J.P.M. van der Ploeg O.P. (1909-2004)
 On August 4, 2004, a few weeks after celebrating his ninety-fifth birthday, Father Johannes P.M. van der Ploeg passed away peacefully in Nijmegen, The Netherlands. Father van der Ploeg, a Dominican, was professor of Old Testament and Semitics at the Catholic University of Nijmegen (now Radboud University) from 1951 until 1979; and, since his consecration by H.H. Patriarch Tappouni in 1963, a chorbishop of the Syrian-Catholic Church.
 In the field of the Hebrew Bible and the Dead Sea Scrolls Father van der Ploeg published a number of important studies and translations. With A.S. van der Woude and B. Jongeling he co-authored the editio princeps of the Aramaic Job Targum from Qumran (1971), and in the Netherlands and Belgium his Vondsten in de Woestijn van Juda served for decades as a reliable guide to the Dead Sea Scrolls. It was first published in Dutch in 1957 and was often revised and reprinted; it was translated into English in 1958 (The Excavations at Qumran. A Survey of the Judaean Brotherhood and Its Ideas) and into German in 1959.
 Syriac Christianity constituted a third important focus of Father van der Ploeg’s academic work. In his later life his many contacts with the Syrian Christians of Southern India gave him the opportunity to pursue his Syriac interests. This is expressed eloquently in the title of the Festschrift that was offered to him for his seventieth birthday: Von Kanaan bis Kerala (eds. W.C. Delsman, J.T. Nelis, J.R.T.M. Peters, W.H.Ph. Römer, and A.S. van der Woude; Alter Orient und Altes Testament 211; 1982).
 Father van der Ploeg’s Syriac work can be traced back, however, to a much earlier period in his life. His interesting book on Oud-Syrisch Monniksleven, “Old-Syriac Monastic Life” (Leiden, 1942), written and published during wartime, never received the attention it deserved. It was not meant to be a history of Syriac monasticism; the author intended merely to present “some critical observations and a short explanation of the origins of monastic life in Syria, along with a brief sketch of Syriac, more particularly East-Syriac, monasticism as it existed for centuries, following the reform introduced by Abraham of Kashkar” (Preface, p. ix). While Thomas of Marga, Isaac of Niniveh, and Bar Hebraeus are the most prominent frequently quoted authors, several other texts, Syriac and Greek, are used and referred to as well. A number of important questions are dealt with in a clear and elegant style, enlivened with anecdotes and personal observations. A final section discusses monastic life of the present-day Syrians. The Syrian Orthodox, with their monasteries in Tur Abdin, Jerusalem (Mar Markos), and Iraq (Mar Mattay) are singled out as the only community to have preserved, uninterrupted, the tradition of early Syriac monasticism (p. 97). An appendix contains the Dutch translation of Rabban Gabriel’s address to the monks of the Monastery of Rabban Cyprian (from Thomas of Marga’s Book of Governors, ed. E.A. Wallis Budge, I, 376-379). Although this book is much more limited than Jules Leroy’s Moines et monastères du Proche-Orient (1958; published in English as Monks and Monasteries of the Near East, 1963 – Gorgias Press reprint, 2004) or A. Vööbus’ History of Asceticism in the Syrian Orient (1958-1960), it can still serve nowadays as a useful introduction for interested laypeople and students.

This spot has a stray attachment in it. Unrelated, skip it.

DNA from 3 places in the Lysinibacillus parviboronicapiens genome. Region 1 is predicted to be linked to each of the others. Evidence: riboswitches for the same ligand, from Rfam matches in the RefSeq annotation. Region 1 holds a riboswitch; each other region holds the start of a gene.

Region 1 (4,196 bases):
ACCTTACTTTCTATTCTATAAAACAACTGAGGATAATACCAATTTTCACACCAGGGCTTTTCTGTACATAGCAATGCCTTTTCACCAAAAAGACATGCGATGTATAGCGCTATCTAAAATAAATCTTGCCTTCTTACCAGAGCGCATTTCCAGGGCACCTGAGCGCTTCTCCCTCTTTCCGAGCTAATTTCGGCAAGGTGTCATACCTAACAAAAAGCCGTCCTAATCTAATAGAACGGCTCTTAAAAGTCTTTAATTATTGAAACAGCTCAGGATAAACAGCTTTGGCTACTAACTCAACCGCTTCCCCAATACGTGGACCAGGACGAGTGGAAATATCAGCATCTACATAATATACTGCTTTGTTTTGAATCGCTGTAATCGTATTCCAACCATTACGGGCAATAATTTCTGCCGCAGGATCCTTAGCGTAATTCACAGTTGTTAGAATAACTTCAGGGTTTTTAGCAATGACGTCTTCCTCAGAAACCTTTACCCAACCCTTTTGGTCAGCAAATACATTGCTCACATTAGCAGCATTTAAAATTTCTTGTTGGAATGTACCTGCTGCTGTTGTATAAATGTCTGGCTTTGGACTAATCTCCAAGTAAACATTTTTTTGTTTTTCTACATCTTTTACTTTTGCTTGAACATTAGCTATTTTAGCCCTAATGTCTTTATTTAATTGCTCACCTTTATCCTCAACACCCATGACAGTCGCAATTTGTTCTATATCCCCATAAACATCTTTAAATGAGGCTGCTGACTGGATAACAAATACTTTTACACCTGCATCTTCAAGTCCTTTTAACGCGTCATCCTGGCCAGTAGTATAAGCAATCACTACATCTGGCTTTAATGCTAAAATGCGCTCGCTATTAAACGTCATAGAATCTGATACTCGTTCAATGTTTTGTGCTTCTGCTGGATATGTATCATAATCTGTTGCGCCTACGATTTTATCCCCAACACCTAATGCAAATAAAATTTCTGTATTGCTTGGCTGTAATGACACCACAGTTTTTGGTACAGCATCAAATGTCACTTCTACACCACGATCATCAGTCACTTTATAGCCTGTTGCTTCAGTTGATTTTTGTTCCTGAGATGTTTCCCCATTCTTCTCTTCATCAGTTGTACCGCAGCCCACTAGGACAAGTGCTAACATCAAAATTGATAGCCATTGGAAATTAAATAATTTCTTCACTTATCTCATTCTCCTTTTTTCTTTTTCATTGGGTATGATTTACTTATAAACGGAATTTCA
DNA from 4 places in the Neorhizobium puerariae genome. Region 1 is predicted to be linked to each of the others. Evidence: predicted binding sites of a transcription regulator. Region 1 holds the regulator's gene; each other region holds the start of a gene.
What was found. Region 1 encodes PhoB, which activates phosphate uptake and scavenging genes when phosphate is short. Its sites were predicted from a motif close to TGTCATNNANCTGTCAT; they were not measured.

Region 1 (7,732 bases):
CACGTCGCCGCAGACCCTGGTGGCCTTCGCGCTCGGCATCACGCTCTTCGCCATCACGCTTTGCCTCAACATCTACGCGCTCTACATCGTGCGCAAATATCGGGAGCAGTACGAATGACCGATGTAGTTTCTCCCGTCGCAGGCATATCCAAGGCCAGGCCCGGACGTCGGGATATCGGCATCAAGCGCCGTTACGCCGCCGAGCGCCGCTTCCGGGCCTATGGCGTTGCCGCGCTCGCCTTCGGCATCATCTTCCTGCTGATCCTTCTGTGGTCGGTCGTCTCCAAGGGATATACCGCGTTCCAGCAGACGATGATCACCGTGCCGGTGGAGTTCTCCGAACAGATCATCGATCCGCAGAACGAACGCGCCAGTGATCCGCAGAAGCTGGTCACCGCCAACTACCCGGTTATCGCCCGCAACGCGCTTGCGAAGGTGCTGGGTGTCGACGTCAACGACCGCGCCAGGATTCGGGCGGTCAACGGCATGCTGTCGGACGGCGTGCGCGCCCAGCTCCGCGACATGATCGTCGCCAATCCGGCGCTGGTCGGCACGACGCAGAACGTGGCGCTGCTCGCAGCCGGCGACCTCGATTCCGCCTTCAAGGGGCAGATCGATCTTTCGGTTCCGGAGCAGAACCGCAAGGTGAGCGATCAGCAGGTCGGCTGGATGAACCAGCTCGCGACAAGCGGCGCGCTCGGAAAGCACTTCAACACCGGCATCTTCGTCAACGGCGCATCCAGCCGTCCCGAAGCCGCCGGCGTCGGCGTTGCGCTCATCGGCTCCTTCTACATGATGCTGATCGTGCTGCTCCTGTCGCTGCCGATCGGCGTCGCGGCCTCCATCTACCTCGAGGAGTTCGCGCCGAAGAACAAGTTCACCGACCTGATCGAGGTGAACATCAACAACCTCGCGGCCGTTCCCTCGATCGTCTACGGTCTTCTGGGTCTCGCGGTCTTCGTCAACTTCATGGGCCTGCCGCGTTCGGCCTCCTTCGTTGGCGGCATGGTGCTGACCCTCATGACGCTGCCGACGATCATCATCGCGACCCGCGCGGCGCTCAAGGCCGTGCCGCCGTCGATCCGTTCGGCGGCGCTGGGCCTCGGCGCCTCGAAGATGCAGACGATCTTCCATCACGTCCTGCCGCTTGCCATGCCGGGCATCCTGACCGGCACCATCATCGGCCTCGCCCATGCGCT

Widely used and well-known among Syriac scholars is Father van der Ploeg’s book on The Christians of St. Thomas in South India and their Syriac manuscripts (Placid Lecture Series 3; Bangalore, 1983), which is the product of many years of work in Kerala and in Europe. While the focus is on the preserved manuscripts—many of which are analyzed or briefly described, often for the first time—the author’s interest extends to the religious, literary, and cultural history of the various Christian communities. The first chapter provides a historical survey, followed by an overview of the various categories of manuscripts (chapter 2). Chapter 3 lists a number of important libraries in Kerala and provides descriptions of the main manuscripts. Chapter 4 is devoted to manuscripts copied in Kerala, but presently held in European libraries (Rome, Cambridge, Oxford, Paris, Leiden, and Amsterdam). In spite of its limitations (and the tantalizing incompleteness of many a description!), this book, carrying the clear mark of the author’s personal approach and dedication, is a unique contribution to the uncovering and study of Kerala’s rich manuscript treasures. Following Van der Ploeg’s publication, the work was picked up by various other scholars, but another publication of similar breadth and erudition has not yet appeared.
 One of the texts briefly described in his 1983 book became the subject of an independent publication, which appeared eight years later: The Book of Judith (Daughter of Merari) (Môrân ’Ethô Series 3; Baker Hill, Kottayam, 1991). It includes a facsimile edition, with English translation and notes, of the text of the deuterocanonical (or apocryphal) book of Judith as found in an 18th c. manuscript, preserved in the library of the Malankara Catholic archbishop at Trivandrum (see The Christians, 87-88). The text is neither Peshitta nor Syro-Hexapla. Father van der Ploeg recognized its importance and with his publication made it available for further research.
 Even if Syriac was not always at the center of Father van der Ploeg’s academic work, Syriac scholars should be grateful for his distinctive contributions to the field and for his strong commitment to Syriac Christian culture in the Middle East and in India. May he rest in peace!_______ Acknowledgement
The photograph was kindly provided by the editorial board of the Dutch-Flemish periodical 'Catholica'.